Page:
Opt for subtle colors (nothing too bright) and neat patterns. Keep your accessories to a minimum. If you choose to wear a tie, go for a solid color and not a printed/patterned one. Position your camera in a way that captures only the top half of your body (waist up). The camera angle should be such that your face remains the focal point. As for bottom wear, we advise you to keep it simple and appropriate (think what you would wear for an in-person interview).
3. Be wary of your body language
Body language is pivotal during an interview. Recruiters expect candidates to be confident and professional. Most importantly, maintain good eye contact with the interviewer to establish a human connection during a digital video interview.
During the video interview, try to keep an optimistic mood and exude confidence in your body language. Sit straight with your shoulders open and place the palm of your hands (on top of the other) on your lap. Although you shouldn't be afraid of using hand gestures while answering, do not overuse it - keep your movements close to your body. Do not fidget or drift your gaze away from the screen.
Tip: The best way to maintain eye contact is to look at the webcam/camera while answering or talking to the recruiter. When you do this instead of directly looking at the interviewer on the screen, your eyes align better with the interviewer's eyes on the opposite end. However, when you're listening to the interviewer speak, you can look at the screen.
Yes, you can use a smartphone/tablet camera for a video interview, provided the camera is high resolution. Often, mobile cameras are very tricky with lighting. You want to set the camera lighting settings at auto-adjust mode. This allows the camera to adjust to the ambient light setting automatically. Make sure the camera app will enable you to reset the screen's focus with a single tap.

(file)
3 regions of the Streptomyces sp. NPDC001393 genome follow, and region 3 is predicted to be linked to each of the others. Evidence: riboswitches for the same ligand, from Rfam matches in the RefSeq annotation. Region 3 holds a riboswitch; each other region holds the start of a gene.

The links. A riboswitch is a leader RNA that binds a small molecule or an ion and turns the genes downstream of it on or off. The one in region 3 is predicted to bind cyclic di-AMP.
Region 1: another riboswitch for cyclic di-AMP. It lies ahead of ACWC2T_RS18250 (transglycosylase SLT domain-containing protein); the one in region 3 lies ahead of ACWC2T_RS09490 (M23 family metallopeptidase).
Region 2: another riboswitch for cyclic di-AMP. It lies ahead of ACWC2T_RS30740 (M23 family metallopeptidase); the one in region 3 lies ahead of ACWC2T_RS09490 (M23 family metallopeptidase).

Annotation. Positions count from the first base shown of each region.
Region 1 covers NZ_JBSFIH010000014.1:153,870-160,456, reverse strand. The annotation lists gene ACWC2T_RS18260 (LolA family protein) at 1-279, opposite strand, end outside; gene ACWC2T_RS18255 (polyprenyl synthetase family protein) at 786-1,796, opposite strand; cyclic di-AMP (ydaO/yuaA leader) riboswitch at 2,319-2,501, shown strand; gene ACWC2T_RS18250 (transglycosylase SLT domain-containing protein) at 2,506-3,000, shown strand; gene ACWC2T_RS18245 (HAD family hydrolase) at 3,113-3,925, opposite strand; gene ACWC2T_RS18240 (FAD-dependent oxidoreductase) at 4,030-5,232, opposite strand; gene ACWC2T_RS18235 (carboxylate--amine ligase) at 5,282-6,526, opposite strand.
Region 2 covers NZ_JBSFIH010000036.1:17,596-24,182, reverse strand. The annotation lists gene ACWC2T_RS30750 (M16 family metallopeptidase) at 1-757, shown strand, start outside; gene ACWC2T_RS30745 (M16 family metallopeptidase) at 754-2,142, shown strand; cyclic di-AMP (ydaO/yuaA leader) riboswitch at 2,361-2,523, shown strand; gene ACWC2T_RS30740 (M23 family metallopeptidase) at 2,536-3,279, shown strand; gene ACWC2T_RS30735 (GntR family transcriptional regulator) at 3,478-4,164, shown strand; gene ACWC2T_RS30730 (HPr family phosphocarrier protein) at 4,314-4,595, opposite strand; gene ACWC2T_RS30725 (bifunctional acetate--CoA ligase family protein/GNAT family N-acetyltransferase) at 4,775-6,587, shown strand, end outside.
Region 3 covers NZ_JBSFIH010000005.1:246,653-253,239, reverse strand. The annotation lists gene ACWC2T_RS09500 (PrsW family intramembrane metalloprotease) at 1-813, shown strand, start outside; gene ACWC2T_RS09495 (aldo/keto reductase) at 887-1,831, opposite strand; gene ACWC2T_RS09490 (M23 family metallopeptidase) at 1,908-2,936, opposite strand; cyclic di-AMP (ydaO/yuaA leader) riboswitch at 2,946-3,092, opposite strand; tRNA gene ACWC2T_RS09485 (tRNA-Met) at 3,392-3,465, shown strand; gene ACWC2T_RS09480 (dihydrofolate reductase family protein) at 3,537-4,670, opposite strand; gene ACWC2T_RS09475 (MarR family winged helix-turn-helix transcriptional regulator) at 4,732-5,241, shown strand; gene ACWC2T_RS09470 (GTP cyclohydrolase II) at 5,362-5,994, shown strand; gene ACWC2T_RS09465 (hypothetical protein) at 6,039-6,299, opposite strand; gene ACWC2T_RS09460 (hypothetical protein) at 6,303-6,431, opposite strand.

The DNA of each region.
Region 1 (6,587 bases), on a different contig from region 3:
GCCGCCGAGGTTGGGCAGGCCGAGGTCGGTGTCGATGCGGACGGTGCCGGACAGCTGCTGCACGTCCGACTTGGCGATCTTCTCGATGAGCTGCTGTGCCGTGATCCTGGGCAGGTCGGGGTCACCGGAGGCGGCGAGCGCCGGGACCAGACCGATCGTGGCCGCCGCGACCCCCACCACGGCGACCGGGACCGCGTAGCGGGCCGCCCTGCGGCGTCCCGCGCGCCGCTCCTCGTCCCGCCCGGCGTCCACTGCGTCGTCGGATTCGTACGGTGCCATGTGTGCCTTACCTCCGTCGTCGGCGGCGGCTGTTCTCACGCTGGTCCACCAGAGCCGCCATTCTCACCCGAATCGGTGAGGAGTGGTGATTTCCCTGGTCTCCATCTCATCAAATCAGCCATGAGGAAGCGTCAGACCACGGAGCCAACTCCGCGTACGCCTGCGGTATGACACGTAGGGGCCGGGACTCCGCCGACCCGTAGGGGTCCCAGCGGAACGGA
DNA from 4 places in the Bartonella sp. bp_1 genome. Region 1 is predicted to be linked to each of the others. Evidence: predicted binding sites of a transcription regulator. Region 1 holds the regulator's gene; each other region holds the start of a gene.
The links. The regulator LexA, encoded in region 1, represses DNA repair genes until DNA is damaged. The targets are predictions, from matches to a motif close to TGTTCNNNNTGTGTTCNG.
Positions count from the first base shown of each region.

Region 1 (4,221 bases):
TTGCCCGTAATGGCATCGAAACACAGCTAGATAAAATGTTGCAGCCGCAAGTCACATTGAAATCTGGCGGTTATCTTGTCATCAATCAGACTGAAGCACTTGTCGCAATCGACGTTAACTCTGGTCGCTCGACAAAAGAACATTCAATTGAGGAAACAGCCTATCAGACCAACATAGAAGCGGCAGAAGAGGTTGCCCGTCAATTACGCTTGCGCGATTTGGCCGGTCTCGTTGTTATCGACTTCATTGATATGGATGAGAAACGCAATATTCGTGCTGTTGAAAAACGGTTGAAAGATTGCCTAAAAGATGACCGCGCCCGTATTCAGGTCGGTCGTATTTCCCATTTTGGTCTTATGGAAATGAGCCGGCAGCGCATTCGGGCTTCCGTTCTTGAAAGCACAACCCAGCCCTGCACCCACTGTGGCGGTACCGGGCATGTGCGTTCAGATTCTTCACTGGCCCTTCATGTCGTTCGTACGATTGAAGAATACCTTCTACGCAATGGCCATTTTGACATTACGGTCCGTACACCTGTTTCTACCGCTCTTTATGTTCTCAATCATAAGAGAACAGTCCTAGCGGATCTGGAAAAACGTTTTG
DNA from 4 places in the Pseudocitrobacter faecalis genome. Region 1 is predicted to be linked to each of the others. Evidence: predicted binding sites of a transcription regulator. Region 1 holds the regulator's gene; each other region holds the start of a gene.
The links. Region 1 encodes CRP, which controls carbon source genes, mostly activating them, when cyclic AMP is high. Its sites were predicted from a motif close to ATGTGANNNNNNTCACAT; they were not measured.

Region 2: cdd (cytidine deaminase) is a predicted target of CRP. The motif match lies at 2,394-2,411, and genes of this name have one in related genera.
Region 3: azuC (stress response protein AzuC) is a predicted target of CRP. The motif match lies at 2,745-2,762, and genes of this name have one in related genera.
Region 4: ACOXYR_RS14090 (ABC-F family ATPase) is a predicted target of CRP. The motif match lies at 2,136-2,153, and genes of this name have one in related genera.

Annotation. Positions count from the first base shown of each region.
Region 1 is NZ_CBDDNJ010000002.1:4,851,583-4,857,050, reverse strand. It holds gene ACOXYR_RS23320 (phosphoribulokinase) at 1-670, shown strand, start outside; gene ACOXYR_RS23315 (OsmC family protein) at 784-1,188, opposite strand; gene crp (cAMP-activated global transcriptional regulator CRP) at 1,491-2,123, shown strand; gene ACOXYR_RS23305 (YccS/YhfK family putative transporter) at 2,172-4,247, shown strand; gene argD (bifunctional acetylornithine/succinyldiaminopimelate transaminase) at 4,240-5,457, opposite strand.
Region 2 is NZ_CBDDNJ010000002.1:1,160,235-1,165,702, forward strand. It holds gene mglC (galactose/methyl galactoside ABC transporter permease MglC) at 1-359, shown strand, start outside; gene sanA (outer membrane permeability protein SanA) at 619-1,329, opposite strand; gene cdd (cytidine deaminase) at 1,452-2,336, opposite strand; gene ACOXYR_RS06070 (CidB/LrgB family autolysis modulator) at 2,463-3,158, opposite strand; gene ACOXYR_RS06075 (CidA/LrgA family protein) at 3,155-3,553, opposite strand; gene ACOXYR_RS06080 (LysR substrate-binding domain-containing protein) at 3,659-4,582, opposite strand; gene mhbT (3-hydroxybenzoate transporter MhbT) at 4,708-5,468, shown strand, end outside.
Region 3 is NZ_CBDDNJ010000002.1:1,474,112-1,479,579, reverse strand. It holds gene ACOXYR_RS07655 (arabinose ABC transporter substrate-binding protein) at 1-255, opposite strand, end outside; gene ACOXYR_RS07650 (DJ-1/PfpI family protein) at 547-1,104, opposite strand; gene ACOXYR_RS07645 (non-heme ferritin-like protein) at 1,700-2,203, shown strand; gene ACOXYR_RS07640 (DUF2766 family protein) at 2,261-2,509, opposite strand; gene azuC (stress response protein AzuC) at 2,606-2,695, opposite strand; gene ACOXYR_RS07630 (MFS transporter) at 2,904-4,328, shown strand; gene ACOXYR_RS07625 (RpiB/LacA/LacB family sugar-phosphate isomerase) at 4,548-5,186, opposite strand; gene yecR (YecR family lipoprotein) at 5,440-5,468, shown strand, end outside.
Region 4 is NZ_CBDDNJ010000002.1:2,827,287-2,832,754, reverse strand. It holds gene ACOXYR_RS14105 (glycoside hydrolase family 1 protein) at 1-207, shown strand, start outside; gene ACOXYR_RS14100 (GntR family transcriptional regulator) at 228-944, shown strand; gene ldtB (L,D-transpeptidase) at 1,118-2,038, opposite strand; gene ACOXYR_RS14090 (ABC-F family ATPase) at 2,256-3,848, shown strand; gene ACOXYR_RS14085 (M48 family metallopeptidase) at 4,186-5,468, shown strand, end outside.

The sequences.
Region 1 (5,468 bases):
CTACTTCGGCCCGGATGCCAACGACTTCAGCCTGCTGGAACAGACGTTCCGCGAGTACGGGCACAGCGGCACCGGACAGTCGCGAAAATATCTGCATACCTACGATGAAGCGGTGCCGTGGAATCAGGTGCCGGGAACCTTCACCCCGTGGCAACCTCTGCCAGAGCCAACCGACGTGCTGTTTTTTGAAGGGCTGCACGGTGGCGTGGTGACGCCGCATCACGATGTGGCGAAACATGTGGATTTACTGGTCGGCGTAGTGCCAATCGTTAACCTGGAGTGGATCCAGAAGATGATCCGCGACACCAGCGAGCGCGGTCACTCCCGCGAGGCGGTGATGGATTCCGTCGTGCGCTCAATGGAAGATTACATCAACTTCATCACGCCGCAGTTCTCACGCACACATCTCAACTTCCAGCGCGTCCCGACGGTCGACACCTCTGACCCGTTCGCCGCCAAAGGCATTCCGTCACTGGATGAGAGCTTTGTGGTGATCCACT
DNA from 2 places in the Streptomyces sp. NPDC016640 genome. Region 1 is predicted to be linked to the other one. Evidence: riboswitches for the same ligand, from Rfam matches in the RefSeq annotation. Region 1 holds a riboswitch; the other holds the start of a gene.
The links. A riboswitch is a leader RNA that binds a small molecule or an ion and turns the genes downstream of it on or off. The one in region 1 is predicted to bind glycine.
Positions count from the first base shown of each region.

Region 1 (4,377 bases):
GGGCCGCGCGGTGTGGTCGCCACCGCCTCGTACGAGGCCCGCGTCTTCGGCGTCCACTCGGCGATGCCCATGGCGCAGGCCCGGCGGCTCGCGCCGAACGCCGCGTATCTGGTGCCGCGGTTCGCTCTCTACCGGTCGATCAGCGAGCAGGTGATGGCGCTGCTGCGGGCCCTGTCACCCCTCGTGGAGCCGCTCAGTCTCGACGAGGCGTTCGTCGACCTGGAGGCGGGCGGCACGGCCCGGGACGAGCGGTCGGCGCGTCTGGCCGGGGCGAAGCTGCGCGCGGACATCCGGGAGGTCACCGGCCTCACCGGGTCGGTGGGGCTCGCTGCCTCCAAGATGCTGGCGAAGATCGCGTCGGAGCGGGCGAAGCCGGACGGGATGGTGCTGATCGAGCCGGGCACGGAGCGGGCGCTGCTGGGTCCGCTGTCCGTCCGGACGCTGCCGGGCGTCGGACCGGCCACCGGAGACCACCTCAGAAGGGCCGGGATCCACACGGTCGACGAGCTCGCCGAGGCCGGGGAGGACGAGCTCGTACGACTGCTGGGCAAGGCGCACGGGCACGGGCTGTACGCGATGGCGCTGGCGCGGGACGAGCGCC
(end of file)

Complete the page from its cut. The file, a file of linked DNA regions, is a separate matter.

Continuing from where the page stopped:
Since it's not recommended that you hold the phone camera during the interview, you need a kickstand, or tripod, or any other support system that can support your phone/tablet all through the interview.
If you plan to appear for the video interview via your smartphone/tablet, check the optimal camera level to ensure that it can capture your face from a flattering angle - the camera should be at your eye level. Test the setup with a friend/family member before the actual interview.
As we mentioned earlier, you must remember that a video interview is not very different from an in-person interview. These tips should help you in your video interview preparation:
Research about the company
Before you appear for a digital video interview, it is of utmost importance that you conduct thorough research on the company. Try to find out about the company and its goals, vision, and objectives. Also, gather as much information as possible about its senior executives from their LinkedIn, Twitter, or any other social media channel. Finally, gain in-depth knowledge of the role you're interviewing for - what the job entails, required qualifications and certifications (if any), skills, etc.
Get acquainted with common interview questions
The Internet is replete with several resources on various job profiles. So, you should be able to find the most commonly asked interview questions for your profile. Prepare for both technical interview questions and non-technical ones as well. Try to find materials like Google phone interview questions, Amazon phone interview questions, Netflix phone questions, etc.